Duterte: I will abolish Road Board
President Rodrigo Duterte on Friday night took the side of the Senate in pushing for the abolition of the Road Board, saying revenue from the road user’s tax had become a milking cow of corrupt officials.
During the change of command ceremony of the Philippine Air Force at Villamor Air Base, the President maintained that he had always questioned the existence of the Road Board, calling it a mere “depository of money for corruption.”
“I side with the Senate and if it comes to a constitutional controversy, the executive department will side with the Senate and its interpretation of the law that the process has been completed, that it has been sent to the Senate for approval and on time it was signed,” he said.
“This is in the matter of abolishing the road tax.”
He added that he believed the Senate “decided the right thing” in pushing for the abolition of the board.
The Senate and the House of Representatives approved the scrapping of the board, but the lower chamber later moved to rescind the bill.
Senate President Vicente Sotto III earlier said the chamber would transmit its resolution approving the Road Board’s abolition to the President even without the signature of Speaker Gloria Macapagal-Arroyo.
Malacañang said the President might sign the bill even without Arroyo’s signature, “if it’s only ministerial on the part of the House Speaker.”
“Ever since, I really questioned the existence of this office. It’s nothing but a depository of money for corruption. It has no other purpose. And I agree with the others and the senators that it is time to abolish it and return that function to the Department of Public Works and Highways,” the President said.
In Porac town, Pampanga province, Arroyo said on Friday that she would have to “consult” the President on whether the Road Board should be abolished.
Attacks on Diokno
The Road Board has been at the center of a controversy in Congress after ousted Speaker Pantaleon Alvarez said that lawmakers had been conspiring with board officials to get kickbacks from handpicked contractors.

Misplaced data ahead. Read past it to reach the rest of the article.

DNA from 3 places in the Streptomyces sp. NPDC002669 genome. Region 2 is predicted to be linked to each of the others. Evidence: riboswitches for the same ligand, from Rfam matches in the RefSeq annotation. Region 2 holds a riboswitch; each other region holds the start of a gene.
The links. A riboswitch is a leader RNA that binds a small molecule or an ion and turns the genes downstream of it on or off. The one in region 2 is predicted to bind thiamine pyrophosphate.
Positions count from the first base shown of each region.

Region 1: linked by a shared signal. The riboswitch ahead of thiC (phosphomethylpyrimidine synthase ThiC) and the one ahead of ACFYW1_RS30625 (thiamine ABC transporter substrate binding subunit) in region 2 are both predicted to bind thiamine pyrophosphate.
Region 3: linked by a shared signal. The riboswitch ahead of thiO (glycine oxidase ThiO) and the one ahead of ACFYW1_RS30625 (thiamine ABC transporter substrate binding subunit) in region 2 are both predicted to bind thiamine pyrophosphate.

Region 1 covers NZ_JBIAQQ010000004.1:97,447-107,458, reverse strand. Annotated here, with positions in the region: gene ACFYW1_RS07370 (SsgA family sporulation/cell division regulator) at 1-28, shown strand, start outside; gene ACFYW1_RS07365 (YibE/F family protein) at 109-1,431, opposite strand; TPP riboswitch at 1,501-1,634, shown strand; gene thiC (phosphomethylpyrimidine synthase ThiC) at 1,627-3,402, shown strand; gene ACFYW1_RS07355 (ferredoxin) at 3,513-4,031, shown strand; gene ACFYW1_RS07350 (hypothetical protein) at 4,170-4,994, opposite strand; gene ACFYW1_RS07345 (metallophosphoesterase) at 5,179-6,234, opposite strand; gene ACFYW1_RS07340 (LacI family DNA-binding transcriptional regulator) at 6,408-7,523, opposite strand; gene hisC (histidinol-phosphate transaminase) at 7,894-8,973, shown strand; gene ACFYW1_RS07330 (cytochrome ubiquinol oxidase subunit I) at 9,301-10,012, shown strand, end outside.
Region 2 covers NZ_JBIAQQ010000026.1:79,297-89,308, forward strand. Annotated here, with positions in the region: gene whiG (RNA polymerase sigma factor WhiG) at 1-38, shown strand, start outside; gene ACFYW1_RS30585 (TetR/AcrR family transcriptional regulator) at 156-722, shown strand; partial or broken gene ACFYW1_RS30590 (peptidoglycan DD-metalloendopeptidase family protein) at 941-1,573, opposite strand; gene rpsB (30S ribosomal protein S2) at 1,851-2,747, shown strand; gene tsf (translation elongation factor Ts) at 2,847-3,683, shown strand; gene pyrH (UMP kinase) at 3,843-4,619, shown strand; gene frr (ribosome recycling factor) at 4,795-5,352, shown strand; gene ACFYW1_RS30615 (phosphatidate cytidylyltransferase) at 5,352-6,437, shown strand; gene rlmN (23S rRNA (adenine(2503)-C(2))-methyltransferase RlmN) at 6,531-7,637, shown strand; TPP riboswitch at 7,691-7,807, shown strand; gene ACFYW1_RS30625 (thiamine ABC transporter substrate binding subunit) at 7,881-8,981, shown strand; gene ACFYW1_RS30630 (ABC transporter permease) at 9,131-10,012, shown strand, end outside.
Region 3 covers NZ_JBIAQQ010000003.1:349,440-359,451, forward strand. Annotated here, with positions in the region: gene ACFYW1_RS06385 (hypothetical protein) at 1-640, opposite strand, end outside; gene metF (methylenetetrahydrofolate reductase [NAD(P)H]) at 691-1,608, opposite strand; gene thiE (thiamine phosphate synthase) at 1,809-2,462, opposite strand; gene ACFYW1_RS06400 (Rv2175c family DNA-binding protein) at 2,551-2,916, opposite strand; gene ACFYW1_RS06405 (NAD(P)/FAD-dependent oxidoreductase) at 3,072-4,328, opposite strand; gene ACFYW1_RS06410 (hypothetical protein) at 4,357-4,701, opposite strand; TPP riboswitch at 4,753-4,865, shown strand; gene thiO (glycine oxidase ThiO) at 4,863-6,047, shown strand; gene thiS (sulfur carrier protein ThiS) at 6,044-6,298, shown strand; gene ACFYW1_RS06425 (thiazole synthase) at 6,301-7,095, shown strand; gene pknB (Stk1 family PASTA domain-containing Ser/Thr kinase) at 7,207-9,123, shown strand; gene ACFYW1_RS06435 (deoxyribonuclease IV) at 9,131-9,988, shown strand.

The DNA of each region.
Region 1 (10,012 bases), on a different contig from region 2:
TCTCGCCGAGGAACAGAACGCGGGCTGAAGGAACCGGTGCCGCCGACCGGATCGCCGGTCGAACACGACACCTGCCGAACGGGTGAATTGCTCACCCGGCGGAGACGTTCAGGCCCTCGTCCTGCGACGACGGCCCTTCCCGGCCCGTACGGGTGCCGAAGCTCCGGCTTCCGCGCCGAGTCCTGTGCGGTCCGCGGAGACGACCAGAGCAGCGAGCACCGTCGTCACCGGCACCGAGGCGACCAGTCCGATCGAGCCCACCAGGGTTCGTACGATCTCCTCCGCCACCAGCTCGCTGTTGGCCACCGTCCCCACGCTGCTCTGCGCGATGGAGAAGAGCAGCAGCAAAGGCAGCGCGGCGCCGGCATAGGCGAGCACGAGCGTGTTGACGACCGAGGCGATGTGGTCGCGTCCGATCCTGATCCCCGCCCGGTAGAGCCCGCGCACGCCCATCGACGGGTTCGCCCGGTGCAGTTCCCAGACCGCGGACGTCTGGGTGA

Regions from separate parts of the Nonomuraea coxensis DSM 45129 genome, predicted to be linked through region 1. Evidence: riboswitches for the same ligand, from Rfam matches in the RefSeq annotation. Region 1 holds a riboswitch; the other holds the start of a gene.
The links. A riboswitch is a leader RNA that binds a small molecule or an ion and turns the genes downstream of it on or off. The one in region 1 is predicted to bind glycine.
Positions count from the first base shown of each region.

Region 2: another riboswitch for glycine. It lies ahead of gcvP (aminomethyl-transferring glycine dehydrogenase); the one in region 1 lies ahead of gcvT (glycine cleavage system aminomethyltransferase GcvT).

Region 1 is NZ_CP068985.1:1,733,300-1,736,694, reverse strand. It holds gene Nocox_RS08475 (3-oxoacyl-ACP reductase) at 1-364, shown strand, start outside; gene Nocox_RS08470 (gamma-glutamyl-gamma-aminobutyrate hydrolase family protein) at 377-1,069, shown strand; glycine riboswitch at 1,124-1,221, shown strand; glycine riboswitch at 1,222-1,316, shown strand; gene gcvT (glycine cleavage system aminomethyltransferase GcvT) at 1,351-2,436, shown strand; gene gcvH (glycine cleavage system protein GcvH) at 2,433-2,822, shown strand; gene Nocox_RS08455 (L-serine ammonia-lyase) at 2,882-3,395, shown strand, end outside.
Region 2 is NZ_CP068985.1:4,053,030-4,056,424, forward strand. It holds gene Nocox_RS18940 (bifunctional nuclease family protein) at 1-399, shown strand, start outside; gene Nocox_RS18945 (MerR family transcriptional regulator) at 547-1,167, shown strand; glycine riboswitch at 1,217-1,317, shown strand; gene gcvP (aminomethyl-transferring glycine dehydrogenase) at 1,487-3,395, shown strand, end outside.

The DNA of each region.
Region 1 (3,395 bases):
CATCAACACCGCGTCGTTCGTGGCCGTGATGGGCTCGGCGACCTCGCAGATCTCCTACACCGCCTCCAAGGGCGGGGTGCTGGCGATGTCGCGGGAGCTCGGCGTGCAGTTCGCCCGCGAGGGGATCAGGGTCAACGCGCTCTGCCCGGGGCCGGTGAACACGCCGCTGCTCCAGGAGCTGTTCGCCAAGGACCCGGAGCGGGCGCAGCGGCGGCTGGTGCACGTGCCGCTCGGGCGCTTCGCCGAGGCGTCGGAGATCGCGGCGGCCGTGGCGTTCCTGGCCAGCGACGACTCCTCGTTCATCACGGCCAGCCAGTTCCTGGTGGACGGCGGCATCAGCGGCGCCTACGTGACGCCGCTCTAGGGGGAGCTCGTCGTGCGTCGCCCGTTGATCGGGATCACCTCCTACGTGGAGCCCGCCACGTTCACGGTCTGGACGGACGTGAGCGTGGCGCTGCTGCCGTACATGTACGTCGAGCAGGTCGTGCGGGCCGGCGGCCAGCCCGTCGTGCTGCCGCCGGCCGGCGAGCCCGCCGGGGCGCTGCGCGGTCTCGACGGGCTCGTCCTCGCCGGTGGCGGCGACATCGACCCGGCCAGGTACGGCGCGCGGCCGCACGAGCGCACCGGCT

Alvarez said that this was the reason the House stepped up its attacks on Budget Secretary Benjamin Diokno.
Diokno claimed Arroyo and her allies wanted his head after he blocked their requests to release part of the P45-billion revenue from the road user’s tax, suspecting that the lawmakers would use the funds for the election campaign in 2019.
In his speech, the President recognized the “little bit of a ruckus there in the Congress” on the abolition of the road user’s tax.
The President said he was against the road user’s tax as it had been abused by corrupt officials.
“Early on, I told them that I don’t want it. But you know, politics and the expediency of everything, it’s still there,” the President said.
House Majority Leader Rolando Andaya Jr. earlier claimed that the President had agreed to keep the Road Board, contrary to the assertions of presidential spokesperson Salvador Panelo and Diokno.
Andaya said he and Arroyo met with the President over dinner before the House rescinded the bill.
Diokno’s insistence that the Road Board be dissolved negated the legislative agenda of the President’s economic team, Andaya said on Friday.
According to him, Finance Secretary Carlos Dominguez III had sent a letter to the Speaker on Sept. 21 asking for House assistance in shepherding the administration’s five major tax reform measures.
In his letter, a copy of which was sent to the media by Andaya, Dominguez listed increasing the road user’s tax as among the government’s priority tax bills.
No mention of abolition
The finance secretary also sought Arroyo’s help in enacting bills on tax amnesty, additional excise on alcohol and tobacco, adjustments in capital income and financial taxes, and changes in property valuation.
“On Item No. 3, the stand of the DOF (Department of Finance) on the road user’s tax is clear: restructure and increase the (MVUC). The letter does not mention the Road Board abolition,” Andaya said in a statement.
“Diokno, on the other hand, is all over town telling our people that the President wanted the abolition of the Road Board. We, in Congress, believed that Dominguez is speaking for the economic managers when he spelled out the government’s economic agenda,” the House leader said.
“Now, who is telling the truth, Dominguez or Diokno?” he asked. “So that our people will really know who is telling the truth, I reiterate my challenge to Diokno to a public debate on the issue. Name the place and date, I will be there.”
The President confirmed that he met with Arroyo, one of his allies, and said there was a misunderstanding on the part of Andaya.
The President denied Andaya’s claim that he had agreed to keep the Road Board.
“I had a talk with Arroyo and apparently, there was a misunderstanding. Because all along I really wanted to abolish the road tax and Andaya says now that I was one of those who said it should be maintained. No. They made a mistake there,” the President said.
He added that his feelings about the dismantling of the Road Board were at “its strongest” since it served no purpose other than corruption.
“And I say now that it’s about time that they dismantle it, because if not … And if I side, which I am on the side of the Senate, it would create another constitutional issue and maybe crisis,” the President warned.
He added: “I hope not. I hate to say it but please … If it’s good for the people … we should just go ahead and abolish it.” —With reports from Marlon Ramos and Leila B. Salaverria
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